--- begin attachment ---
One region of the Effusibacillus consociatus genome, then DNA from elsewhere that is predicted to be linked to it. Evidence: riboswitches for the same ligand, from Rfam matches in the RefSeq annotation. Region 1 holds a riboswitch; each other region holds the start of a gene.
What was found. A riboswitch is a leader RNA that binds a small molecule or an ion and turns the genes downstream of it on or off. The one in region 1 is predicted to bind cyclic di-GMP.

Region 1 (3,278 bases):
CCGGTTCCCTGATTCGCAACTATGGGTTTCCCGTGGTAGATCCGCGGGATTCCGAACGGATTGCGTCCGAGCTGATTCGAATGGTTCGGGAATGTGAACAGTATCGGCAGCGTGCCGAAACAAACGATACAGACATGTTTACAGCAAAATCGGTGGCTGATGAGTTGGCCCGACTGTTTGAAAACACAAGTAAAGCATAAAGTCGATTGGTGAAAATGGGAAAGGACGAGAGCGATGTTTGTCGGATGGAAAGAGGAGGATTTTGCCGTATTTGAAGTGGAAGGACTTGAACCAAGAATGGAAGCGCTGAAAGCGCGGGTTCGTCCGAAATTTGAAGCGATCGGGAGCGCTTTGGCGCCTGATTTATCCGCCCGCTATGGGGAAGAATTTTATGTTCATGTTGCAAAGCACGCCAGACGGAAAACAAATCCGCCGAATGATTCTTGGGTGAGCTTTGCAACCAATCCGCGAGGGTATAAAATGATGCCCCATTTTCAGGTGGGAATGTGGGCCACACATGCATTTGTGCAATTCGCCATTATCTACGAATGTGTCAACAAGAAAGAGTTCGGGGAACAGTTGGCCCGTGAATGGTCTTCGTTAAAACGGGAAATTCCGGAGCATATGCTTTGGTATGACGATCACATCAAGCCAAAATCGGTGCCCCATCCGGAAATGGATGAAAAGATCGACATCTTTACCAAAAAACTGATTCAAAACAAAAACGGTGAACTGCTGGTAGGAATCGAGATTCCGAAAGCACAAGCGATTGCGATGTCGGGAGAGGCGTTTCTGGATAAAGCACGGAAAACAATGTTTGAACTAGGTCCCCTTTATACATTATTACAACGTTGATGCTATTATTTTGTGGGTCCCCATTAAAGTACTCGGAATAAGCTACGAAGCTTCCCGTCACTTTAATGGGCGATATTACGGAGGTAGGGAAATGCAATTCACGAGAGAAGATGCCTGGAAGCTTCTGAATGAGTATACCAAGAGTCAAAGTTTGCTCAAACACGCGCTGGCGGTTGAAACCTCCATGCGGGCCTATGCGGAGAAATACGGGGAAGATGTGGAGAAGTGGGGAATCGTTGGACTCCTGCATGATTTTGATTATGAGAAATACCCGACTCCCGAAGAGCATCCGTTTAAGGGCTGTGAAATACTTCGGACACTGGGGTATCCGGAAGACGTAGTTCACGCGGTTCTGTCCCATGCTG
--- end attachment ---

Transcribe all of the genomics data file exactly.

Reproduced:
One region of the Effusibacillus consociatus genome, then DNA from elsewhere that is predicted to be linked to it. Evidence: riboswitches for the same ligand, from Rfam matches in the RefSeq annotation. Region 1 holds a riboswitch; each other region holds the start of a gene.
What was found. A riboswitch is a leader RNA that binds a small molecule or an ion and turns the genes downstream of it on or off. The one in region 1 is predicted to bind cyclic di-GMP.

Region 1 (3,278 bases):
CCGGTTCCCTGATTCGCAACTATGGGTTTCCCGTGGTAGATCCGCGGGATTCCGAACGGATTGCGTCCGAGCTGATTCGAATGGTTCGGGAATGTGAACAGTATCGGCAGCGTGCCGAAACAAACGATACAGACATGTTTACAGCAAAATCGGTGGCTGATGAGTTGGCCCGACTGTTTGAAAACACAAGTAAAGCATAAAGTCGATTGGTGAAAATGGGAAAGGACGAGAGCGATGTTTGTCGGATGGAAAGAGGAGGATTTTGCCGTATTTGAAGTGGAAGGACTTGAACCAAGAATGGAAGCGCTGAAAGCGCGGGTTCGTCCGAAATTTGAAGCGATCGGGAGCGCTTTGGCGCCTGATTTATCCGCCCGCTATGGGGAAGAATTTTATGTTCATGTTGCAAAGCACGCCAGACGGAAAACAAATCCGCCGAATGATTCTTGGGTGAGCTTTGCAACCAATCCGCGAGGGTATAAAATGATGCCCCATTTTCAGGTGGGAATGTGGGCCACACATGCATTTGTGCAATTCGCCATTATCTACGAATGTGTCAACAAGAAAGAGTTCGGGGAACAGTTGGCCCGTGAATGGTCTTCGTTAAAACGGGAAATTCCGGAGCATATGCTTTGGTATGACGATCACATCAAGCCAAAATCGGTGCCCCATCCGGAAATGGATGAAAAGATCGACATCTTTACCAAAAAACTGATTCAAAACAAAAACGGTGAACTGCTGGTAGGAATCGAGATTCCGAAAGCACAAGCGATTGCGATGTCGGGAGAGGCGTTTCTGGATAAAGCACGGAAAACAATGTTTGAACTAGGTCCCCTTTATACATTATTACAACGTTGATGCTATTATTTTGTGGGTCCCCATTAAAGTACTCGGAATAAGCTACGAAGCTTCCCGTCACTTTAATGGGCGATATTACGGAGGTAGGGAAATGCAATTCACGAGAGAAGATGCCTGGAAGCTTCTGAATGAGTATACCAAGAGTCAAAGTTTGCTCAAACACGCGCTGGCGGTTGAAACCTCCATGCGGGCCTATGCGGAGAAATACGGGGAAGATGTGGAGAAGTGGGGAATCGTTGGACTCCTGCATGATTTTGATTATGAGAAATACCCGACTCCCGAAGAGCATCCGTTTAAGGGCTGTGAAATACTTCGGACACTGGGGTATCCGGAAGACGTAGTTCACGCGGTTCTGTCCCATGCTG